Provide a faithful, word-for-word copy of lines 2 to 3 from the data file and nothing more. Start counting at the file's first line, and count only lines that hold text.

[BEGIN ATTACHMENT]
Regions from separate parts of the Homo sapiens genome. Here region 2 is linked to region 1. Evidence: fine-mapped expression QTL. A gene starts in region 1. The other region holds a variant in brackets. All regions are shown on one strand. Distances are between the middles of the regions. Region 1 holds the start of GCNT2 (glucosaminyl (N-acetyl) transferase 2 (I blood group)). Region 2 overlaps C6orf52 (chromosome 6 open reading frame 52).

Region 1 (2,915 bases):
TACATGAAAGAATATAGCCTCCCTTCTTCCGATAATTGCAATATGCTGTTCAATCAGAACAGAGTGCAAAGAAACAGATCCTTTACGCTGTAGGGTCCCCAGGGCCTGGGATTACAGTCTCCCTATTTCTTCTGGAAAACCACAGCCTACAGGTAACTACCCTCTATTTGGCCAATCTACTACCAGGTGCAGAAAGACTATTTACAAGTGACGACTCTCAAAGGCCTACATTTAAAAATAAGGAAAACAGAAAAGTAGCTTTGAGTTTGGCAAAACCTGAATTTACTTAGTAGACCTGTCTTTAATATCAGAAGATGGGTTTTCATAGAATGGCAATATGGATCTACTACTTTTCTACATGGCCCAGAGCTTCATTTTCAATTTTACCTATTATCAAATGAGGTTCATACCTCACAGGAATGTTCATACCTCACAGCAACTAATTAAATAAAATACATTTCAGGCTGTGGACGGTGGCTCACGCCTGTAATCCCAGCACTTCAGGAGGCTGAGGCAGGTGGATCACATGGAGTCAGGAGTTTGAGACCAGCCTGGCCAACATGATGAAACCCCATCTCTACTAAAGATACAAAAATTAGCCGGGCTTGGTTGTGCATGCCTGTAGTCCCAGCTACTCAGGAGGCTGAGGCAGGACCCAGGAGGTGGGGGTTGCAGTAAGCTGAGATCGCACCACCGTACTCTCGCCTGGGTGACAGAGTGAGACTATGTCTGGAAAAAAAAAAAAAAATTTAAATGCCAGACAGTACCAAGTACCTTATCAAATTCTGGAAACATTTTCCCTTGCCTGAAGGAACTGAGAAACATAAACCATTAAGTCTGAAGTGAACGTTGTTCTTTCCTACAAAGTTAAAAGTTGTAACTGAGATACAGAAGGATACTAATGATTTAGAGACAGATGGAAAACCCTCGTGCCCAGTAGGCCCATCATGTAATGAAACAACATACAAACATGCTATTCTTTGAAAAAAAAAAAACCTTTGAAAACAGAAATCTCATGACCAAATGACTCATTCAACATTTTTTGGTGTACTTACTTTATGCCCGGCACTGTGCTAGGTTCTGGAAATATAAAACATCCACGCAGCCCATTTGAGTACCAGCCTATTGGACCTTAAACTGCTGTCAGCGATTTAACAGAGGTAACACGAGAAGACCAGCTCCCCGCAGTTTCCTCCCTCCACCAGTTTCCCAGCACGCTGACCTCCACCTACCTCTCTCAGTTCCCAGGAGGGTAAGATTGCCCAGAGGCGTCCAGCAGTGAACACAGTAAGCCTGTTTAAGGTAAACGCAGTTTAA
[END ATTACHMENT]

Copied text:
Region 1 (2,915 bases):
TACATGAAAGAATATAGCCTCCCTTCTTCCGATAATTGCAATATGCTGTTCAATCAGAACAGAGTGCAAAGAAACAGATCCTTTACGCTGTAGGGTCCCCAGGGCCTGGGATTACAGTCTCCCTATTTCTTCTGGAAAACCACAGCCTACAGGTAACTACCCTCTATTTGGCCAATCTACTACCAGGTGCAGAAAGACTATTTACAAGTGACGACTCTCAAAGGCCTACATTTAAAAATAAGGAAAACAGAAAAGTAGCTTTGAGTTTGGCAAAACCTGAATTTACTTAGTAGACCTGTCTTTAATATCAGAAGATGGGTTTTCATAGAATGGCAATATGGATCTACTACTTTTCTACATGGCCCAGAGCTTCATTTTCAATTTTACCTATTATCAAATGAGGTTCATACCTCACAGGAATGTTCATACCTCACAGCAACTAATTAAATAAAATACATTTCAGGCTGTGGACGGTGGCTCACGCCTGTAATCCCAGCACTTCAGGAGGCTGAGGCAGGTGGATCACATGGAGTCAGGAGTTTGAGACCAGCCTGGCCAACATGATGAAACCCCATCTCTACTAAAGATACAAAAATTAGCCGGGCTTGGTTGTGCATGCCTGTAGTCCCAGCTACTCAGGAGGCTGAGGCAGGACCCAGGAGGTGGGGGTTGCAGTAAGCTGAGATCGCACCACCGTACTCTCGCCTGGGTGACAGAGTGAGACTATGTCTGGAAAAAAAAAAAAAAATTTAAATGCCAGACAGTACCAAGTACCTTATCAAATTCTGGAAACATTTTCCCTTGCCTGAAGGAACTGAGAAACATAAACCATTAAGTCTGAAGTGAACGTTGTTCTTTCCTACAAAGTTAAAAGTTGTAACTGAGATACAGAAGGATACTAATGATTTAGAGACAGATGGAAAACCCTCGTGCCCAGTAGGCCCATCATGTAATGAAACAACATACAAACATGCTATTCTTTGAAAAAAAAAAAACCTTTGAAAACAGAAATCTCATGACCAAATGACTCATTCAACATTTTTTGGTGTACTTACTTTATGCCCGGCACTGTGCTAGGTTCTGGAAATATAAAACATCCACGCAGCCCATTTGAGTACCAGCCTATTGGACCTTAAACTGCTGTCAGCGATTTAACAGAGGTAACACGAGAAGACCAGCTCCCCGCAGTTTCCTCCCTCCACCAGTTTCCCAGCACGCTGACCTCCACCTACCTCTCTCAGTTCCCAGGAGGGTAAGATTGCCCAGAGGCGTCCAGCAGTGAACACAGTAAGCCTGTTTAAGGTAAACGCAGTTTAA